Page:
While most university endowments took a hit in 2008, the richest managed to eke out a positive return on the year. Their secret? A blend of alternative investments like private equity M&A funds, real estate, oil and gas, and even distressed debt, combined with a relatively smaller investment in domestic equities. The Commonfund Institute reveals that other universities tried to play the alternatives game as well, but invested far more in a bucket of alternatives that includes derivatives and hedge funds. Endowment funds with the least to lose, those with under $10 million in assets, though they invested relatively little in alternative strategies, put most of it in this arguably riskiest category. Funds with over $1 billion in assets, meanwhile, spread their investments far more evenly across alternative strategies.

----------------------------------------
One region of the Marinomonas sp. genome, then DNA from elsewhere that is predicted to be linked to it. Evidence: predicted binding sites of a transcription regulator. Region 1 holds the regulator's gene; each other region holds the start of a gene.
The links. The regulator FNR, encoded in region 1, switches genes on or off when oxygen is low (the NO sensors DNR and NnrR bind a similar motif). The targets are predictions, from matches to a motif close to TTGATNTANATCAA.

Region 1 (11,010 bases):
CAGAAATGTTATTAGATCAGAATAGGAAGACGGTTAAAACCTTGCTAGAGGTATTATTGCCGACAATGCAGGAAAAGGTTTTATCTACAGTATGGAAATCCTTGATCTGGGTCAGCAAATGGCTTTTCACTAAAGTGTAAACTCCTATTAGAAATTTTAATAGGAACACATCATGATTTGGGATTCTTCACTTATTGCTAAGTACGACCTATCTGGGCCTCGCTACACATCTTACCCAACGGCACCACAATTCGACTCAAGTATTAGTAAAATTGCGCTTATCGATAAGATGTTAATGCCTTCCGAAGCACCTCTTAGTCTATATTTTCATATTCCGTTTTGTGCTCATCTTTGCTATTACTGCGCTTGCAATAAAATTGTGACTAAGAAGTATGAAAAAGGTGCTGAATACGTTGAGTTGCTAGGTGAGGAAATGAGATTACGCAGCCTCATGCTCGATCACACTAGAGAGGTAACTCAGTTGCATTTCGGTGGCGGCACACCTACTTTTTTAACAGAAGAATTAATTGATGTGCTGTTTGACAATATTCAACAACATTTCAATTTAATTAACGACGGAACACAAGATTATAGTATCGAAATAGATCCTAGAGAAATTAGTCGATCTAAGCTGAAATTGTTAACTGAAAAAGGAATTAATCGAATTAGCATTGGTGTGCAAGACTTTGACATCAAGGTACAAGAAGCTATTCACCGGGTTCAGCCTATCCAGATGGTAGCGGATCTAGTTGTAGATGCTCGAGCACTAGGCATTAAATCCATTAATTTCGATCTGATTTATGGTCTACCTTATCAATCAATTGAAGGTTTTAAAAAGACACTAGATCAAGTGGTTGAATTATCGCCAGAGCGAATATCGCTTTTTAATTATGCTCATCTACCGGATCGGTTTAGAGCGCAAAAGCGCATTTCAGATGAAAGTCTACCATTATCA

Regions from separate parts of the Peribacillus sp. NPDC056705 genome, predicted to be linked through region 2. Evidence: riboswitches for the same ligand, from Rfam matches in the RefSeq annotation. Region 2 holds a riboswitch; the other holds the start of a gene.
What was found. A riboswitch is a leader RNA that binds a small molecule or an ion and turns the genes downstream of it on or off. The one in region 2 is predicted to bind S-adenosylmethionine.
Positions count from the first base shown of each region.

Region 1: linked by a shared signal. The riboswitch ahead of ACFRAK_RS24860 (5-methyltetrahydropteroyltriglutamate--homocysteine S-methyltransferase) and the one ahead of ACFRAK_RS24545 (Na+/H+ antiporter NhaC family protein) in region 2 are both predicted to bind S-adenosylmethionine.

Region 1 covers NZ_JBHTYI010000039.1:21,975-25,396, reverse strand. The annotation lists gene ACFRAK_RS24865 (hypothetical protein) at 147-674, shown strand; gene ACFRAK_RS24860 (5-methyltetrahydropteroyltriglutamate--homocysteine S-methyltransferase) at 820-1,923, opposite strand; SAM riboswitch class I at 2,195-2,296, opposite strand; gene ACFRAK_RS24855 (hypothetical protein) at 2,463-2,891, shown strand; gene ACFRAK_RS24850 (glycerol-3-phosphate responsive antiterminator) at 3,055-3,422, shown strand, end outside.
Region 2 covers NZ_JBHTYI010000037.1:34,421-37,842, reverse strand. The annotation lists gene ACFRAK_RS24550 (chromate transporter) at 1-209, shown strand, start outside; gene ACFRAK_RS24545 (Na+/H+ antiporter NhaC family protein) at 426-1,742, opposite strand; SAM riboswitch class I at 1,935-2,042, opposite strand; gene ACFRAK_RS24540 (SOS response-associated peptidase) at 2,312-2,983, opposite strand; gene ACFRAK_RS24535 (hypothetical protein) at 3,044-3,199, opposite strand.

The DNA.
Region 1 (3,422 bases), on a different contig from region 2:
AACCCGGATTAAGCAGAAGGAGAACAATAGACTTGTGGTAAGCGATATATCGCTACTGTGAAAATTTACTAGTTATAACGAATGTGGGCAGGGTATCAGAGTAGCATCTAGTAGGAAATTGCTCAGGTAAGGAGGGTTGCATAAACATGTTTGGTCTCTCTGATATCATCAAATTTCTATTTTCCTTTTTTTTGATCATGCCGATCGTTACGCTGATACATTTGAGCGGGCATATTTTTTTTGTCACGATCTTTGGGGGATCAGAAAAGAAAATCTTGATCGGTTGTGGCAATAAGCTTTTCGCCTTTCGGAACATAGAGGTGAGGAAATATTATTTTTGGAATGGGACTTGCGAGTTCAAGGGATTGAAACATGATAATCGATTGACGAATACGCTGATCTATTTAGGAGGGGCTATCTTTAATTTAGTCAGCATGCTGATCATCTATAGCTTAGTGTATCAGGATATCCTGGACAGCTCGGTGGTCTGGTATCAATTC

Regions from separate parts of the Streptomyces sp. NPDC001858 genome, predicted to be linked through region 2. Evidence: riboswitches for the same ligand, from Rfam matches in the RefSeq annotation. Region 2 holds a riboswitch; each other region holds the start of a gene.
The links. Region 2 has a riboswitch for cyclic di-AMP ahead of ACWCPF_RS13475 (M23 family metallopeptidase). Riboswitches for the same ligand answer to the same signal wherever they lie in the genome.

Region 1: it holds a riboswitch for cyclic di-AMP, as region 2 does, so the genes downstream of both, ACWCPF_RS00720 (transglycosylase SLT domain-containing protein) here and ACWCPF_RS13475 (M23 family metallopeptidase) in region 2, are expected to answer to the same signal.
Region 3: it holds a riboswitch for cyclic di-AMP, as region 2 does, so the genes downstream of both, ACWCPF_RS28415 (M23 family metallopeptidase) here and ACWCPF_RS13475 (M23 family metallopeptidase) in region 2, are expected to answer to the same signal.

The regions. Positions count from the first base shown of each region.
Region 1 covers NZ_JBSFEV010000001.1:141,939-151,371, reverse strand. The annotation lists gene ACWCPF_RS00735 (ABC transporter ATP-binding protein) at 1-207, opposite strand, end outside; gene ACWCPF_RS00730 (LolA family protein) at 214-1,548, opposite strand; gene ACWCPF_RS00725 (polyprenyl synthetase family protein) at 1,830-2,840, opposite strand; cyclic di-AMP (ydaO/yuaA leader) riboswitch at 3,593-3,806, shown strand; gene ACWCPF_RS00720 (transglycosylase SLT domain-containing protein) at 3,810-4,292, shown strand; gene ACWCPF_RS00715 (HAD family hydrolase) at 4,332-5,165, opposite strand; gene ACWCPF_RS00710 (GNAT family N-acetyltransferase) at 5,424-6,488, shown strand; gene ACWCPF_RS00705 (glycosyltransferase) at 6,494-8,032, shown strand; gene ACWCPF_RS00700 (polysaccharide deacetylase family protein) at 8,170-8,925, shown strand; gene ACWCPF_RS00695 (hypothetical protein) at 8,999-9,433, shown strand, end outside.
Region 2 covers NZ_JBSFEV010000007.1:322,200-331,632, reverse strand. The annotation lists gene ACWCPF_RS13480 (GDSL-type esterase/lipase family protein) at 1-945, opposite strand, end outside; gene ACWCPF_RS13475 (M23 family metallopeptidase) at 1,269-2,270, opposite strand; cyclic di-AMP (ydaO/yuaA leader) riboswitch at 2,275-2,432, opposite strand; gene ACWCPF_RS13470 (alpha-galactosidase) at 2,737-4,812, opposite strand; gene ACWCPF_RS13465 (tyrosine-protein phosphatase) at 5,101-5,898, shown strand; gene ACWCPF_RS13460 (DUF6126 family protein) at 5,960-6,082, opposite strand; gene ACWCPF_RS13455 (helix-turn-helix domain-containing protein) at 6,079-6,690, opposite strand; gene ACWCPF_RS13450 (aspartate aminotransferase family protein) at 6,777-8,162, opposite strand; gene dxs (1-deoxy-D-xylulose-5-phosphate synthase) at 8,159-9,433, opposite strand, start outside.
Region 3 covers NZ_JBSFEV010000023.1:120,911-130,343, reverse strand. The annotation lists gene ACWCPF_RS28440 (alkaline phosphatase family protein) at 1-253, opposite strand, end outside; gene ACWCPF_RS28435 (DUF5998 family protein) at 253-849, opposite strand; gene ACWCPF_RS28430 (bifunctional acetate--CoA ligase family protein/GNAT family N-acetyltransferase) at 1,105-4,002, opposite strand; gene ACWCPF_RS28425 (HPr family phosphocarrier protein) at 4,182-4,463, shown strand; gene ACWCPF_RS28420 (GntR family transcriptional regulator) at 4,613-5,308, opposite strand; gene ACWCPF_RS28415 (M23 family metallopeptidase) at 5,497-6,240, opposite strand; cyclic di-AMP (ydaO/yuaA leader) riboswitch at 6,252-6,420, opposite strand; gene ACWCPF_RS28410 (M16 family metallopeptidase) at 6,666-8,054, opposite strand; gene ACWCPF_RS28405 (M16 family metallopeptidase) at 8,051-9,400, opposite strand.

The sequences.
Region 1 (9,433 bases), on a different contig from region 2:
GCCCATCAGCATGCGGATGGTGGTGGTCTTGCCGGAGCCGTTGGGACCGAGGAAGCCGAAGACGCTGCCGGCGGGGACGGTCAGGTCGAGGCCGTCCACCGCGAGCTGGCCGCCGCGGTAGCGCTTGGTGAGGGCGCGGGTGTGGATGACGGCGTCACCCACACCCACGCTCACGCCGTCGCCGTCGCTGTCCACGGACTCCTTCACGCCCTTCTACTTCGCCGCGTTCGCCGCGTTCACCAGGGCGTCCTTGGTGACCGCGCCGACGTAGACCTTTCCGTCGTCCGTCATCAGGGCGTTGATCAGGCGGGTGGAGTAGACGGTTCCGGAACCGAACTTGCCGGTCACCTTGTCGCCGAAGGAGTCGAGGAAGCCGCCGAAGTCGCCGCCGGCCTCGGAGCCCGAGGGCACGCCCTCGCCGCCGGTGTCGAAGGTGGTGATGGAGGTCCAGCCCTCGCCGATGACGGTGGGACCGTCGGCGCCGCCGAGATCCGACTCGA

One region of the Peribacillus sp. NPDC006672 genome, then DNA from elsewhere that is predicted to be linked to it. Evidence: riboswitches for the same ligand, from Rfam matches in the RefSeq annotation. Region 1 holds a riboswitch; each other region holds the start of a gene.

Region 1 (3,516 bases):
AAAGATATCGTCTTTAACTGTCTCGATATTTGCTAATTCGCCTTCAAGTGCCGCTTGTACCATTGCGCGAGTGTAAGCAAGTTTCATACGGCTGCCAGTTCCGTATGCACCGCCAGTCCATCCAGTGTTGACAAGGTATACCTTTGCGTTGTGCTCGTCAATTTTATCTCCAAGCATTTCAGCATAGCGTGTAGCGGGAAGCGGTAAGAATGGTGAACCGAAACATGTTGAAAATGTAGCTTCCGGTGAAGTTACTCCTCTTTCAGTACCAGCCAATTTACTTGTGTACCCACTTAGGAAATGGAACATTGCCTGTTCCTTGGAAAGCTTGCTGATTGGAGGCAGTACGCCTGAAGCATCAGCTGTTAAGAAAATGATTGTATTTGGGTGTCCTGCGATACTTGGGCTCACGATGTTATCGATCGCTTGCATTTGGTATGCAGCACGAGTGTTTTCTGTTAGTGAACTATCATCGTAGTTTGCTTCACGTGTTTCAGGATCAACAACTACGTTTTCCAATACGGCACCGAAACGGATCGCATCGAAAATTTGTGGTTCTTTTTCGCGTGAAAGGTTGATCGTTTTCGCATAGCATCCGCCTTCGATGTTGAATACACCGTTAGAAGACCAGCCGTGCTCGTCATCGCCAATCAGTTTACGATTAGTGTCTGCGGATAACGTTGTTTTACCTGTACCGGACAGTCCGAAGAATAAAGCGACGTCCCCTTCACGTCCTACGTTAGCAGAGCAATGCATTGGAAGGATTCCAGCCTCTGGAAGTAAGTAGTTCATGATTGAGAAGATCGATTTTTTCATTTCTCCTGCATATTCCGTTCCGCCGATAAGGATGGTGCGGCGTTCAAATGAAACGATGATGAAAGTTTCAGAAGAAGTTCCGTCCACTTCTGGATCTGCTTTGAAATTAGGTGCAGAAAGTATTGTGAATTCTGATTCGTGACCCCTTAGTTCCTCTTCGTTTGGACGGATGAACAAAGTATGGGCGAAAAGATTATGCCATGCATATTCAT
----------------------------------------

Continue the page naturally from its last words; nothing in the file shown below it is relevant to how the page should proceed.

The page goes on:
So what's the lesson? Are the investment pros at Harvard, et al. simply smarter, wiser, or luckier? Given that the 3- and 5-year returns at top university endowments also outpace the pack, maybe it doesn't matter. As Milton Friedman would say, what matters is the predictive power of the model. So I wonder if smaller colleges might be better off paying the big funds a fee to do their investing for them. I suspect unloading the bulk of their less effective endowment staff would more than pay for it.